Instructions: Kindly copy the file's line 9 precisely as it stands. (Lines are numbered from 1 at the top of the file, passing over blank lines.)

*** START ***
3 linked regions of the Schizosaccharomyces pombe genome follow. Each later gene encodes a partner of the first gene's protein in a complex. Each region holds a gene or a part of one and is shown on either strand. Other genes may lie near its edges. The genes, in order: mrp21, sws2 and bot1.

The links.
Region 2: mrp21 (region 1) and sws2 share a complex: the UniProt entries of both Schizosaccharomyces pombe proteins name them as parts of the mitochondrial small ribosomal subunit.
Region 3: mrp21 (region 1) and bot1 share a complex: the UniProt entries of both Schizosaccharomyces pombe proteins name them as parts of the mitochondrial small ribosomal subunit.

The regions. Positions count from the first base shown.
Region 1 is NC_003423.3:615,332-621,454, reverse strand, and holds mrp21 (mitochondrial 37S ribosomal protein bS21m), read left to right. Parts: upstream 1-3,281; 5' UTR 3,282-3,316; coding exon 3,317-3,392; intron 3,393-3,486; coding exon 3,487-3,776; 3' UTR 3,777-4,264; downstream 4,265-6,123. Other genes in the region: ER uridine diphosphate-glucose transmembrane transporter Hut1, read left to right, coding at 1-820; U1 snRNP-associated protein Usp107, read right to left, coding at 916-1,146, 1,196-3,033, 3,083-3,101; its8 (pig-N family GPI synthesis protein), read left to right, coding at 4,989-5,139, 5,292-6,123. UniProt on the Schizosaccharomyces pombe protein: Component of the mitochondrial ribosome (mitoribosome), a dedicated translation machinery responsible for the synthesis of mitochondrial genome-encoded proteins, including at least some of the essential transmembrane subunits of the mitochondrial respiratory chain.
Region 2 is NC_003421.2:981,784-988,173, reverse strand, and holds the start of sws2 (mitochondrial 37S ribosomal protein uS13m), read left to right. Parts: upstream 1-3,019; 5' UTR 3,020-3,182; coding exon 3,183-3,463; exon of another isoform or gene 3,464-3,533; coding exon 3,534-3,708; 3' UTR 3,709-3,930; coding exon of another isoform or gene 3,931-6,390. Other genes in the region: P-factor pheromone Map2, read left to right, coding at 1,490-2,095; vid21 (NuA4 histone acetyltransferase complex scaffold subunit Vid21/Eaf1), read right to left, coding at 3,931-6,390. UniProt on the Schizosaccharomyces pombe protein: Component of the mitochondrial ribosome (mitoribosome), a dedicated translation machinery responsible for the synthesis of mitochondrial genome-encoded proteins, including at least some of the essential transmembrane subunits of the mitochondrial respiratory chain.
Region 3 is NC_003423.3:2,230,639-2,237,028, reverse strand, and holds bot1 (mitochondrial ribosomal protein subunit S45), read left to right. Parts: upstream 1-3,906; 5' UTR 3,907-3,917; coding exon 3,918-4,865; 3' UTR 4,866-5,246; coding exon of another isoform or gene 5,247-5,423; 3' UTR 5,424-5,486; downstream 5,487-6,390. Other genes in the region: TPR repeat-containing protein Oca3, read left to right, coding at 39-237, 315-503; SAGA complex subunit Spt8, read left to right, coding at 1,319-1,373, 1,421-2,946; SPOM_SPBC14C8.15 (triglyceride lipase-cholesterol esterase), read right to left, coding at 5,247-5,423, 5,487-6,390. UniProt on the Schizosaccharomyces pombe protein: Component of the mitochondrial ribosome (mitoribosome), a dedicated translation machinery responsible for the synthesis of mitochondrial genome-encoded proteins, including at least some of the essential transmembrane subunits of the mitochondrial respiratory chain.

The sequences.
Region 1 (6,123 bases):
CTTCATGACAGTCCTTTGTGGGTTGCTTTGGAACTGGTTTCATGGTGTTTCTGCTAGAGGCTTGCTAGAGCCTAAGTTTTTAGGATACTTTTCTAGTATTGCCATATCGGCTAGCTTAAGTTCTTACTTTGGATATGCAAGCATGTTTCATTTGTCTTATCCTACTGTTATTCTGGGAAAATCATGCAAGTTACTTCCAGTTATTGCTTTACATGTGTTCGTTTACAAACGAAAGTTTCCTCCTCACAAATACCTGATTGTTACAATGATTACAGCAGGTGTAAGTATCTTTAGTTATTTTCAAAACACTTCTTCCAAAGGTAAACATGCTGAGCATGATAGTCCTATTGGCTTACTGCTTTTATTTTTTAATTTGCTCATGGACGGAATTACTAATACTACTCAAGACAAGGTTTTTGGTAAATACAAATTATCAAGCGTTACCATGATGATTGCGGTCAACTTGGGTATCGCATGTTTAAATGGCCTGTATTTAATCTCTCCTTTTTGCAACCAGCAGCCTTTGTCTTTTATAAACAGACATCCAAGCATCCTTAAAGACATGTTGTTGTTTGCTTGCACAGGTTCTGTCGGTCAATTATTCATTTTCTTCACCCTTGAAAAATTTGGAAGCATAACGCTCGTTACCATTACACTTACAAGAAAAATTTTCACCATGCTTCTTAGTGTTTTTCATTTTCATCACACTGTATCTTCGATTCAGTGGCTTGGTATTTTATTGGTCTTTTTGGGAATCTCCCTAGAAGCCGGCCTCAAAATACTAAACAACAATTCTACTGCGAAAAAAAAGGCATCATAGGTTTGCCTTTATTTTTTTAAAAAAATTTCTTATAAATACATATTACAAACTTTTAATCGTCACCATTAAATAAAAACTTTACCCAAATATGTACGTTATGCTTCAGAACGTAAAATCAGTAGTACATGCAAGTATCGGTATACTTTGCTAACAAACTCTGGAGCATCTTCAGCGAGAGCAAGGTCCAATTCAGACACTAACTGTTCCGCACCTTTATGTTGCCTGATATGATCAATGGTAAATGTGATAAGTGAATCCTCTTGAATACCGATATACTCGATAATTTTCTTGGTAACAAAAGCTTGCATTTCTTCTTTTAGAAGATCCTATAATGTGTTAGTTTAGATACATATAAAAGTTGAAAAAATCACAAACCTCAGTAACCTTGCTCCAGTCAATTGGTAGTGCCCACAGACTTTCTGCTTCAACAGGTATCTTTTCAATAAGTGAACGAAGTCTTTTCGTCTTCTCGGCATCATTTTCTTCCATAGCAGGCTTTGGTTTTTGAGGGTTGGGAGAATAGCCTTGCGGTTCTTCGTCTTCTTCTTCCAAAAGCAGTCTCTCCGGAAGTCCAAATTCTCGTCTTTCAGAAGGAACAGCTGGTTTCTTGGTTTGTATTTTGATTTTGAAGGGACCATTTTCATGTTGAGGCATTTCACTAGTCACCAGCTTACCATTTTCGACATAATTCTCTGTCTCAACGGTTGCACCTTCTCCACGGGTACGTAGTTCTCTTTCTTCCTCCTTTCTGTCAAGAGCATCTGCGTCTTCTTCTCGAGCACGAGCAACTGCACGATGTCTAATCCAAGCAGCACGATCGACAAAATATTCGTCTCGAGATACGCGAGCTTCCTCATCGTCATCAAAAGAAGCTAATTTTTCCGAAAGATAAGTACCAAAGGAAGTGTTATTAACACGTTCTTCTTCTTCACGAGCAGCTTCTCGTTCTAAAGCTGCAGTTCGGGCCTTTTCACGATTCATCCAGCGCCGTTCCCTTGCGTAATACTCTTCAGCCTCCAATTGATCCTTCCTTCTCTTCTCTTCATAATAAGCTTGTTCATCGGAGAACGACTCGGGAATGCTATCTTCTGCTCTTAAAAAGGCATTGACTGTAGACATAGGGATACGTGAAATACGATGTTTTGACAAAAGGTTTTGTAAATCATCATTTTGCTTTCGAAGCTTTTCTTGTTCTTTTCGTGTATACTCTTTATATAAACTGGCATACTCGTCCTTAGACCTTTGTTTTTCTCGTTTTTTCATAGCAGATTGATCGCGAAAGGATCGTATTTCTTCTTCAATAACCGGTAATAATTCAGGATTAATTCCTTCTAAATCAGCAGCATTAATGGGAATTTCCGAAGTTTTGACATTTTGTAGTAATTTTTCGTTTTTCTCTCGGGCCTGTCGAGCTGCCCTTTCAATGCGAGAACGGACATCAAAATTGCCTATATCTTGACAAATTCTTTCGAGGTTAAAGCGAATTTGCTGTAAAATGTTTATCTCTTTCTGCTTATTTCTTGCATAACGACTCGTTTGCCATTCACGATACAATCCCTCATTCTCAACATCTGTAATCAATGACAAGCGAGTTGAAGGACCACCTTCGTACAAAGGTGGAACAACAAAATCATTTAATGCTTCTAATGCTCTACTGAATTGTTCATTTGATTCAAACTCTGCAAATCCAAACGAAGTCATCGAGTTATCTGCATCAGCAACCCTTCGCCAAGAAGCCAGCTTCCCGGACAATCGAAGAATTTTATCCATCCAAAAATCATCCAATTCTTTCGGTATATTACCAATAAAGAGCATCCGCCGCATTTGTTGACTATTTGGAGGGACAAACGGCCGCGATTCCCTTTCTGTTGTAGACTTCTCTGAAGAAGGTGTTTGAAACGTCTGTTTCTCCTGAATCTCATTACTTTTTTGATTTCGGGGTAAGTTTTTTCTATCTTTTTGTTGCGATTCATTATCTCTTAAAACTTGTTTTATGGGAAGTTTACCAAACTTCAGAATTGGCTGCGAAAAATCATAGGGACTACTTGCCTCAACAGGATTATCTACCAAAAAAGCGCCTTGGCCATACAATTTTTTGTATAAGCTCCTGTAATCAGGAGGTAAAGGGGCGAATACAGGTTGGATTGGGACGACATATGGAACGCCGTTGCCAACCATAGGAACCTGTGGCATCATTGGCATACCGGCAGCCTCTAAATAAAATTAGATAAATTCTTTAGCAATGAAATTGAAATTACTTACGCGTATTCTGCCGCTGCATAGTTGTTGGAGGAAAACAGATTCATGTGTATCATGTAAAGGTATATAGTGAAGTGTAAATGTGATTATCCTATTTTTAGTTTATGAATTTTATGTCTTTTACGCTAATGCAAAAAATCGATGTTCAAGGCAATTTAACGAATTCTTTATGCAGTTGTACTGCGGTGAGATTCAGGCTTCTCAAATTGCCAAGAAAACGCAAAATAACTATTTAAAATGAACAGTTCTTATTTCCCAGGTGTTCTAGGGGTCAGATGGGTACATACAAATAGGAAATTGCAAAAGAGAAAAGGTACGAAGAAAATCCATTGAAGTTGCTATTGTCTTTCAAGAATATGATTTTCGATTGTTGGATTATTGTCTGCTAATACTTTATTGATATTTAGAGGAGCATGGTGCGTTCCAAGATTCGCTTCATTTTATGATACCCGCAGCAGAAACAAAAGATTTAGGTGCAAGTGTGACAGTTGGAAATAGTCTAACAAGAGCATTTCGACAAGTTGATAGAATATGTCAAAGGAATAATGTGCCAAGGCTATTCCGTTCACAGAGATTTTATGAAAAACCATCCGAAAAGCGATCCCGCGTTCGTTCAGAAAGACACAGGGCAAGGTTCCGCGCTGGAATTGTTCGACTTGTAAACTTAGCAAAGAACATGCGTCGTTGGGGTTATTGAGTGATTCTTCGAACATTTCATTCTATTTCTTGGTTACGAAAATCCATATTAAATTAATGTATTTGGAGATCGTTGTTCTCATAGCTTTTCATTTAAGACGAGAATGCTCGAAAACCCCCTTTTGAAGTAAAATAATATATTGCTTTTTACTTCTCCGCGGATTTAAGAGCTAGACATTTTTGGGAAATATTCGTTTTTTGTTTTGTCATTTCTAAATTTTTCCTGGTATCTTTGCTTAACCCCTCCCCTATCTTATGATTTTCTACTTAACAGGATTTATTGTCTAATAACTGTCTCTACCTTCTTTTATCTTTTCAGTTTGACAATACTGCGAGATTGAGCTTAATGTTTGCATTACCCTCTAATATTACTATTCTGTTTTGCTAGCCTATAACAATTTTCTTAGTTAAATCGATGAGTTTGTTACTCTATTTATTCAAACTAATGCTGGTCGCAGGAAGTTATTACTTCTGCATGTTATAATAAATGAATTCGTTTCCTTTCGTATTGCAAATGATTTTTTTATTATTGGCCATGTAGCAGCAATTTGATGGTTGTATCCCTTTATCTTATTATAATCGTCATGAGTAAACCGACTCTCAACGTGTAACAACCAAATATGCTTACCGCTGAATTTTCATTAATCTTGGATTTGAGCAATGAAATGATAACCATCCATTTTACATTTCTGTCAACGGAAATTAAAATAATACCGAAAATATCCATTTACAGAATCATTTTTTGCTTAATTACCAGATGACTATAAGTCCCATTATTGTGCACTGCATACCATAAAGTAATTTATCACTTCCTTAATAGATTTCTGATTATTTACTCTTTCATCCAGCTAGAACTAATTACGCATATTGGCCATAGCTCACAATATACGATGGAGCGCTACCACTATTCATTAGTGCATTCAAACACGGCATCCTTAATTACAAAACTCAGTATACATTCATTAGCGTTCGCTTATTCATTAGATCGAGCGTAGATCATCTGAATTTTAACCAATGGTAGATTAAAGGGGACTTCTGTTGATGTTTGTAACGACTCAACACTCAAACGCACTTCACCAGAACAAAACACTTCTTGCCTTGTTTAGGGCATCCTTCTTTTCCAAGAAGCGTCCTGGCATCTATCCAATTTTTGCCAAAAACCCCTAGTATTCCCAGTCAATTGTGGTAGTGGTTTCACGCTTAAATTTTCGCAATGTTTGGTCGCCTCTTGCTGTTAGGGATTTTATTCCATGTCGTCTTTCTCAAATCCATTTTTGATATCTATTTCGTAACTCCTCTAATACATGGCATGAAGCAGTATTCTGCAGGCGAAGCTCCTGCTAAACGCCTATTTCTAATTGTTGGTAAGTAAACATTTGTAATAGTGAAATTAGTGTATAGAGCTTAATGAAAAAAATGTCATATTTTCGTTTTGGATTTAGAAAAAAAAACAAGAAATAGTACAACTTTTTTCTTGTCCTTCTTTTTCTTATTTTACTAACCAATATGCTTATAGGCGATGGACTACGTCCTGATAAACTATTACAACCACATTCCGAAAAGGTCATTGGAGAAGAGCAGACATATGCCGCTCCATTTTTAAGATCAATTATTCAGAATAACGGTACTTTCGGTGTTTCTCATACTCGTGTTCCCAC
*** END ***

The sequences.